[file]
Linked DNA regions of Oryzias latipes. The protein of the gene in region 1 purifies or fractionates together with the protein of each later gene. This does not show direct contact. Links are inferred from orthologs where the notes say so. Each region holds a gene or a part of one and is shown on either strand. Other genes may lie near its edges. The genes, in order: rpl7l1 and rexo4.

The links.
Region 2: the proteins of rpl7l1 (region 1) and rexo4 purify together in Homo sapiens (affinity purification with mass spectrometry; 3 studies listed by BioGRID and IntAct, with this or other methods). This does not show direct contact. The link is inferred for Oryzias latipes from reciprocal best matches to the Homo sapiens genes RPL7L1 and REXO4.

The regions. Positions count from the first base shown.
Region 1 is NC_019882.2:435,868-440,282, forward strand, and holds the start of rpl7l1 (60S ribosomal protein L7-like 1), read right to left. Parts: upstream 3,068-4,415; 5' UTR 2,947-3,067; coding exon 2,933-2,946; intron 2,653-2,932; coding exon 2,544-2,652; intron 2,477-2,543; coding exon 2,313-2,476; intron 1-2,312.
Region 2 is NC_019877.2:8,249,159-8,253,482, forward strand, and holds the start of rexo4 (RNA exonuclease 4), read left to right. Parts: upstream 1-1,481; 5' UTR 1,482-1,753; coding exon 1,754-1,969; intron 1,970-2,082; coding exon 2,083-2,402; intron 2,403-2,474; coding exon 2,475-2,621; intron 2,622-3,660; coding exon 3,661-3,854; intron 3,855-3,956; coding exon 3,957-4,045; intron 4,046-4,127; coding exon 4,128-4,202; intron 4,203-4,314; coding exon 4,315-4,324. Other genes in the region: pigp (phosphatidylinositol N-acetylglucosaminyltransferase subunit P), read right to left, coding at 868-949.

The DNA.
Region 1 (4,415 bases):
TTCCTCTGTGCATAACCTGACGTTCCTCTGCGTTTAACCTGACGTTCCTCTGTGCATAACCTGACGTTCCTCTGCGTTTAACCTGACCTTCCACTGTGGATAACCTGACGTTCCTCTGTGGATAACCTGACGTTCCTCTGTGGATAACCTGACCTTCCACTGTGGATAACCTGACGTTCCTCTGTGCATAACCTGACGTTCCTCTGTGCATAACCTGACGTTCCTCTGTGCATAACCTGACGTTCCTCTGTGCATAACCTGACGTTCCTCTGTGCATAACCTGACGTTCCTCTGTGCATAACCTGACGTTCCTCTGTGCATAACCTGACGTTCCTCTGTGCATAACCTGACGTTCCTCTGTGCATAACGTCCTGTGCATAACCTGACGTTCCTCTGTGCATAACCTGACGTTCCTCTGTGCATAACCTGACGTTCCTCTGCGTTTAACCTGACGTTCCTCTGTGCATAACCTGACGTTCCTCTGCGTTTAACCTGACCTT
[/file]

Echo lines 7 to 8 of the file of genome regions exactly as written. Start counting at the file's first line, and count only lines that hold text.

The DNA.
Region 1 (4,415 bases):